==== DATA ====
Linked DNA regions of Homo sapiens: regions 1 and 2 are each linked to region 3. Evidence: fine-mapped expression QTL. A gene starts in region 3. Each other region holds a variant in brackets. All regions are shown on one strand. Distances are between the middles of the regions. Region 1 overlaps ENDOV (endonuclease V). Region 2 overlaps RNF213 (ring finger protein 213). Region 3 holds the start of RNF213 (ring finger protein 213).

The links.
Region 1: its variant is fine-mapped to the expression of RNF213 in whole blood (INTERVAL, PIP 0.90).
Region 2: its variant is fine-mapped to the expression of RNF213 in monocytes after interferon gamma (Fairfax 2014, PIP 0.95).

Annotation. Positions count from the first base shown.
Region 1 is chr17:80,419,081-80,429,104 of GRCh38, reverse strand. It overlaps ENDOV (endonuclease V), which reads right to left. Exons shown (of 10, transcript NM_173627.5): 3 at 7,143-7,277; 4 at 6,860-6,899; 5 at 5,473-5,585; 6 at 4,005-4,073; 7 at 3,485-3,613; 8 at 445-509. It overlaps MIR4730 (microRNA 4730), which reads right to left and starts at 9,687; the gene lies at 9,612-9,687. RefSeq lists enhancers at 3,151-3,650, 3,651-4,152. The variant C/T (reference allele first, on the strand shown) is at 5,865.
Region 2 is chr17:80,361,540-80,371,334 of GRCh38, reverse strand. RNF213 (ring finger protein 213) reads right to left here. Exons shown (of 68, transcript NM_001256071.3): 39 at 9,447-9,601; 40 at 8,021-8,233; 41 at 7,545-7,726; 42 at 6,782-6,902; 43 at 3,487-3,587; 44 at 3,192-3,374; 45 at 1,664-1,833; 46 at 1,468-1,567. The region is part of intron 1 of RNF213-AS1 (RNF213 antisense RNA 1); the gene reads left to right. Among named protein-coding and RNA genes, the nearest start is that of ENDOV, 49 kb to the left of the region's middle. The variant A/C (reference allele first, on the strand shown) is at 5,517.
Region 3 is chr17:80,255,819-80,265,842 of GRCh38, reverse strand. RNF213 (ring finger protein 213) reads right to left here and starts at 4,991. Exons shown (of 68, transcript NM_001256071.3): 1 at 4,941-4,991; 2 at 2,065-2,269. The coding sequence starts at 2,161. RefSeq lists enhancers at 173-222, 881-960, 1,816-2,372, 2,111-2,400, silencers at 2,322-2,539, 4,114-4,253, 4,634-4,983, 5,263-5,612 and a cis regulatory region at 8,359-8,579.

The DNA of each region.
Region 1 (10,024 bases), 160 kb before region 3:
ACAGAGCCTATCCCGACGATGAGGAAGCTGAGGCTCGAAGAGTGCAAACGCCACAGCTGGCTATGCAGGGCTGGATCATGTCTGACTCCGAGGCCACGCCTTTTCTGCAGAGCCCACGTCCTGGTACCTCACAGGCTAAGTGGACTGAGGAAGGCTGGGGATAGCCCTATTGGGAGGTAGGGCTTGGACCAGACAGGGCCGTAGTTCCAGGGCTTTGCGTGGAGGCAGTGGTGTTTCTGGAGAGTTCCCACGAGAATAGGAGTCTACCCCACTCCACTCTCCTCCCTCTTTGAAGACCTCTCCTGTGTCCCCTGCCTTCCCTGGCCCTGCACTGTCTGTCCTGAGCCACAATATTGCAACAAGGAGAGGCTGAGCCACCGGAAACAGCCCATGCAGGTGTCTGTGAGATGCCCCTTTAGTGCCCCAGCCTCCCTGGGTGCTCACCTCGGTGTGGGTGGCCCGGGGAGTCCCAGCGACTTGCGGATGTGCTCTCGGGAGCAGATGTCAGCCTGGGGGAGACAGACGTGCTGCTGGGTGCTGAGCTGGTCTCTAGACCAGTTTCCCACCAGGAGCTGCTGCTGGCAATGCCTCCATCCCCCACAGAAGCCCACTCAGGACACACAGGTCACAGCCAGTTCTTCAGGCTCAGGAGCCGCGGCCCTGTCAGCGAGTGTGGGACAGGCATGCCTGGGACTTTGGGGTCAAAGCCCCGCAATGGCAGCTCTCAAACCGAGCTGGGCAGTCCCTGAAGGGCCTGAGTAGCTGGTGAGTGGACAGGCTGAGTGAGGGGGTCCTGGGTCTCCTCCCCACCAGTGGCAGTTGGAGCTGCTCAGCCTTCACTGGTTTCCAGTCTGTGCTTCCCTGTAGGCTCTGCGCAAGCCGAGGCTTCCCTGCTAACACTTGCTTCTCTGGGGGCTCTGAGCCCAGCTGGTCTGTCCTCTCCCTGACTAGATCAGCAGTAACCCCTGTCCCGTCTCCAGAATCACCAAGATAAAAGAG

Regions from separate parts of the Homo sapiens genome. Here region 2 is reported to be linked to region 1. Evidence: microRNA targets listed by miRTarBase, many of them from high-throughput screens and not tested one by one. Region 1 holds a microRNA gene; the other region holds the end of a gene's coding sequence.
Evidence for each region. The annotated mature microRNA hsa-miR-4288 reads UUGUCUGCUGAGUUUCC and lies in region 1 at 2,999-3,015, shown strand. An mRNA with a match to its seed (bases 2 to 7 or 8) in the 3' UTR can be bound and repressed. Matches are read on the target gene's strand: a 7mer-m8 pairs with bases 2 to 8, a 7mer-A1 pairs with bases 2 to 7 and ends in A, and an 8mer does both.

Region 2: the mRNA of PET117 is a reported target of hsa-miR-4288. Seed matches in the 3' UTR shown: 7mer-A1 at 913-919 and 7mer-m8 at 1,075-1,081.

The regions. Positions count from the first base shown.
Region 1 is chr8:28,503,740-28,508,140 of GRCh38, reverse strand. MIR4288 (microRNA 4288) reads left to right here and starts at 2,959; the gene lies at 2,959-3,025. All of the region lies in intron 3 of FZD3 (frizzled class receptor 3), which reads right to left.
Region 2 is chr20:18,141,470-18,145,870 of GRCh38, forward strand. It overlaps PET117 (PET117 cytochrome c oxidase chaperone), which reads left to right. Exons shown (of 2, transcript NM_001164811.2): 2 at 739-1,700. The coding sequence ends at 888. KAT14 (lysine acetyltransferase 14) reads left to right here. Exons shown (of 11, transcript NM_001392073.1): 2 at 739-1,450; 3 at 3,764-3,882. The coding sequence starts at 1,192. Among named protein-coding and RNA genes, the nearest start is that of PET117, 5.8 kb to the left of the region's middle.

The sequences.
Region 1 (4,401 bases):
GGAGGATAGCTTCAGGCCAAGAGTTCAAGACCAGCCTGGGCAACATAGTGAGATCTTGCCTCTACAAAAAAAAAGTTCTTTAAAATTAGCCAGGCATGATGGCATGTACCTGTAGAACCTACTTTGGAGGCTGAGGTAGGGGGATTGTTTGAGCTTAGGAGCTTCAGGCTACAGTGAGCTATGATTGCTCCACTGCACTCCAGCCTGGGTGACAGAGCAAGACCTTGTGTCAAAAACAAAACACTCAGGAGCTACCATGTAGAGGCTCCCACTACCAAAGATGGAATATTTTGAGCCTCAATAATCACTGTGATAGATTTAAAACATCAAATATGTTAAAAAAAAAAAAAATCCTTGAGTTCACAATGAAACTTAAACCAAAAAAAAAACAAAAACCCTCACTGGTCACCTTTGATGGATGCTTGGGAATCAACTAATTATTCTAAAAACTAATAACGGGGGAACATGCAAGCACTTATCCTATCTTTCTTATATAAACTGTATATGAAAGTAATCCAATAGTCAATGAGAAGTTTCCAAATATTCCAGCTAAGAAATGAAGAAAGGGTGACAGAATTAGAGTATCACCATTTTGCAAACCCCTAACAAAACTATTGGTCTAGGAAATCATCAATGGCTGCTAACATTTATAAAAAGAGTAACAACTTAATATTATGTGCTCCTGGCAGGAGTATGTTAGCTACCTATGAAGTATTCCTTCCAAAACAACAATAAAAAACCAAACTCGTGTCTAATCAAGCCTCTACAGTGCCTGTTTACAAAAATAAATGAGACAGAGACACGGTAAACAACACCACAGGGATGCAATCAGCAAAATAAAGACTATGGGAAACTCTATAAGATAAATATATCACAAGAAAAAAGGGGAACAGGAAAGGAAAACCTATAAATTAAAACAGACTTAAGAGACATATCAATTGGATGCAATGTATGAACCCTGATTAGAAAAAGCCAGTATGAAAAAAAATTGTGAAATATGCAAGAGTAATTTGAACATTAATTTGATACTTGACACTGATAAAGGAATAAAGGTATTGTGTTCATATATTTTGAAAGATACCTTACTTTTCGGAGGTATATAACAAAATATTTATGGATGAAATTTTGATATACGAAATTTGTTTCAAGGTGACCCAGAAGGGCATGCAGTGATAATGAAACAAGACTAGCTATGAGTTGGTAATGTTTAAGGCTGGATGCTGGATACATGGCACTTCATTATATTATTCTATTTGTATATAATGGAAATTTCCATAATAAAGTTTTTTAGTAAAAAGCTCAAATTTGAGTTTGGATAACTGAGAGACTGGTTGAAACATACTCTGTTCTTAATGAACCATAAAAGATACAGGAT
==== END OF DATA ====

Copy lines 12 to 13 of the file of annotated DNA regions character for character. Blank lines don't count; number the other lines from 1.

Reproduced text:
Regions from separate parts of the Homo sapiens genome. Here region 2 is reported to be linked to region 1. Evidence: microRNA targets listed by miRTarBase, many of them from high-throughput screens and not tested one by one. Region 1 holds a microRNA gene; the other region holds the end of a gene's coding sequence.
Evidence for each region. The annotated mature microRNA hsa-miR-4288 reads UUGUCUGCUGAGUUUCC and lies in region 1 at 2,999-3,015, shown strand. An mRNA with a match to its seed (bases 2 to 7 or 8) in the 3' UTR can be bound and repressed. Matches are read on the target gene's strand: a 7mer-m8 pairs with bases 2 to 8, a 7mer-A1 pairs with bases 2 to 7 and ends in A, and an 8mer does both.